Arizona is on lockdown after days of protests over the police killing of George Floyd swept through the state.
A mandatory, statewide curfew was put in place last Sunday, but like Gov. Doug Ducey’s stay-at-home order, many law enforcement officers have once again announced they will not be enforcing the new rule.
Ducey initially gave few details when he announced a statewide curfew on May 31 that would go into effect at 8 p.m. every night through June 8.
Arizonans are being asked to stay home every night between 8 p.m. and 5 a.m. effective during the weeklong curfew. Those who choose to test their luck during the curfew face up to six months in jail and a $2,500 fine.
As the governor’s Declaration of State Emergency “Imposition of Curfew” explicitly outlines in his press release, “residents are “prohibited from using, standing, sitting, traveling or being present on any public street or in any public place, including for the purpose of travel.”
Exceptions include all law enforcement and emergency services officers, medical workers, delivery services, and credentialed members of the media.
Ducey added in the press release that the order, “gives law enforcement an additional tool to prevent the lawlessness we’ve seen here and in cities nationwide. Police will be equipped to make arrests of individuals who are planning to riot, loot or cause damage and unrest.”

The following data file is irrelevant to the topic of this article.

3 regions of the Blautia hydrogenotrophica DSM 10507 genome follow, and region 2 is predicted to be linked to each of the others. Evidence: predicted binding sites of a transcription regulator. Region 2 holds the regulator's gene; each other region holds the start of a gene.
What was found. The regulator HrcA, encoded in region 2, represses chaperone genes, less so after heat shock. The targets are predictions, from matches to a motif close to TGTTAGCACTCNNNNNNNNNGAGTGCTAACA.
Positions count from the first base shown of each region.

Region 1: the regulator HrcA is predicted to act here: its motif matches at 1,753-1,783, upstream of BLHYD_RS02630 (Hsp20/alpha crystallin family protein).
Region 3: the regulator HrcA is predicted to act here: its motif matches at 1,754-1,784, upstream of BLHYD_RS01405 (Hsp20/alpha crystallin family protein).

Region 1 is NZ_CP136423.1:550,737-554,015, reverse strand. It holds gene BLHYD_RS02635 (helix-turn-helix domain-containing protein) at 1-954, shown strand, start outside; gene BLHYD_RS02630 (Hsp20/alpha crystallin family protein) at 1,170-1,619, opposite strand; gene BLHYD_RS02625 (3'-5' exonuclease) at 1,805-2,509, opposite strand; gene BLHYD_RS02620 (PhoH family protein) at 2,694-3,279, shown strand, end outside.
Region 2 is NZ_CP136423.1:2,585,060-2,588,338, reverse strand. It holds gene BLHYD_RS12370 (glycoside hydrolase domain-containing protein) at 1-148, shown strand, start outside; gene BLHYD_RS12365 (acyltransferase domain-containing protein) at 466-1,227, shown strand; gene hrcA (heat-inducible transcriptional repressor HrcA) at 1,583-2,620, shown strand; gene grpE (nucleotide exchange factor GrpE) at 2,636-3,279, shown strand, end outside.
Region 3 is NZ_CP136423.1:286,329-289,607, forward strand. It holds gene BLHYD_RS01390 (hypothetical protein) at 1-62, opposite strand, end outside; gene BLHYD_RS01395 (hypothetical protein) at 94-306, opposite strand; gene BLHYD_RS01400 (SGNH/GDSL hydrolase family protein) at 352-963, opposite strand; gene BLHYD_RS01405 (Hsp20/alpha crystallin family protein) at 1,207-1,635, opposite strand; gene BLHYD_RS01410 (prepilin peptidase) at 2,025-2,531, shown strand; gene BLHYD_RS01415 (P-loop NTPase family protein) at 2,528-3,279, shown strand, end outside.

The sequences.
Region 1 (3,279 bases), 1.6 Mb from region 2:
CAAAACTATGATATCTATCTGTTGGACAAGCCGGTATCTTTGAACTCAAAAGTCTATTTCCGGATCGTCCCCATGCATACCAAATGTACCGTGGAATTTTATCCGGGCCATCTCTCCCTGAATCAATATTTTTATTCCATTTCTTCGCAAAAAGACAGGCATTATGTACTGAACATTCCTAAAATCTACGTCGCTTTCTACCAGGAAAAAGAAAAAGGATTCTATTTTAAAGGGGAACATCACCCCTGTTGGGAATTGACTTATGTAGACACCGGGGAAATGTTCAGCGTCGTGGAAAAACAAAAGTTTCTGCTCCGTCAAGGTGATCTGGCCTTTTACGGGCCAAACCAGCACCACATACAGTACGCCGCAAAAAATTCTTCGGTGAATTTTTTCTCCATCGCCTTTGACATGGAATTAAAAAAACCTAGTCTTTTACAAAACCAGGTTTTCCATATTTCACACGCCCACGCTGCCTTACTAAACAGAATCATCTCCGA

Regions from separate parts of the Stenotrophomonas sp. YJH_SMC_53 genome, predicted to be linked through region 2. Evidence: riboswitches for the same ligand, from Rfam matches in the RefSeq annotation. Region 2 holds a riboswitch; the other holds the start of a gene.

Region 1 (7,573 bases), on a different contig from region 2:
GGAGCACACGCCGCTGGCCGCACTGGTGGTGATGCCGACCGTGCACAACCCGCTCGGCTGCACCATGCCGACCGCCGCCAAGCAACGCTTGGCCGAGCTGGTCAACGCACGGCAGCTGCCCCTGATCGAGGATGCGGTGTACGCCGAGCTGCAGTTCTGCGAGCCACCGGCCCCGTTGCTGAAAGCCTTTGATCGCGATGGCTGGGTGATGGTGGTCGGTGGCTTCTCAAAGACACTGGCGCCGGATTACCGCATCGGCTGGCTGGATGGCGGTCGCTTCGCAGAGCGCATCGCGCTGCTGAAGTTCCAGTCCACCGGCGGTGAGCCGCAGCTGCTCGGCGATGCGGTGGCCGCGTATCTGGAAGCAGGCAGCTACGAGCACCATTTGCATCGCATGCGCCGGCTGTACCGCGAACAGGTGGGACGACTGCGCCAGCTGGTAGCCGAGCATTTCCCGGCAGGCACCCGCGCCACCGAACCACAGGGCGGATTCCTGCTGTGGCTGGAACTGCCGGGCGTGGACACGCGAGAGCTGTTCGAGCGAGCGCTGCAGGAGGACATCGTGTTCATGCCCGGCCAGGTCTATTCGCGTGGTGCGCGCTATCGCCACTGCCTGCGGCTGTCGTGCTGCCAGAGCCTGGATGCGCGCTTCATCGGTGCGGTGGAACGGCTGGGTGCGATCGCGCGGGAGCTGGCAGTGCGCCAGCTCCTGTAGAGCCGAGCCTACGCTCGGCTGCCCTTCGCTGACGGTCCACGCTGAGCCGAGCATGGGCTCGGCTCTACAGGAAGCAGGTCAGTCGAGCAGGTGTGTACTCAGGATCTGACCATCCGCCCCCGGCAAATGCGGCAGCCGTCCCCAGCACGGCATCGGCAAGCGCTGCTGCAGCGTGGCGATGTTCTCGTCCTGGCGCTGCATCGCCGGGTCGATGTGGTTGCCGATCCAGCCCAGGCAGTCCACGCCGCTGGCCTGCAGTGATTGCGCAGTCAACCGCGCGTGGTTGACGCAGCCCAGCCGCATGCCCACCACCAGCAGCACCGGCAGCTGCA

But local leaders of Phoenix, Tucson, and Scottsdale – where the largest rallies were held – have said they were not consulted on the decision to institute a statewide curfew.
Tucson Mayor Regina Romero was quick to react by saying neither she nor Tucson Police Chief Chris Magnus had been notified of the planned curfew. Magnus said officers would focus their curfew enforcement on people engaging in criminal acts.
Thomas McCauley, mayor of Winslow, announced they would not have their rights or way of life compromised by a “one size fits all” regulation.”
Magnus isn’t the only law enforcement leader who has decided not to make the order a priority. Here’s how different officials responded to the weeklong curfew.
Santa Cruz County
In Santa Cruz County, Sheriff Tony Estrada said enforcing the curfew was not a high priority. He said the order had been put in place mainly to control the protests happening in bigger cities like Phoenix and Tucson, and wasn’t necessary in towns within his jurisdiction.
Similar to Magnus’ decision to focus on criminal activity, the Navajo County Sheriff’s Office made it clear that as long as residents are not engaging in illegal activity after 8 p.m., they “have no reason to worry.”
Cochise County officials offered their own interpretation of the order, claiming that it only applied to unlawful activities. Cochise County Sheriff Mark J. Dennels made it clear that they will allow businesses to remain open and permit residents to be outside after 8 p.m.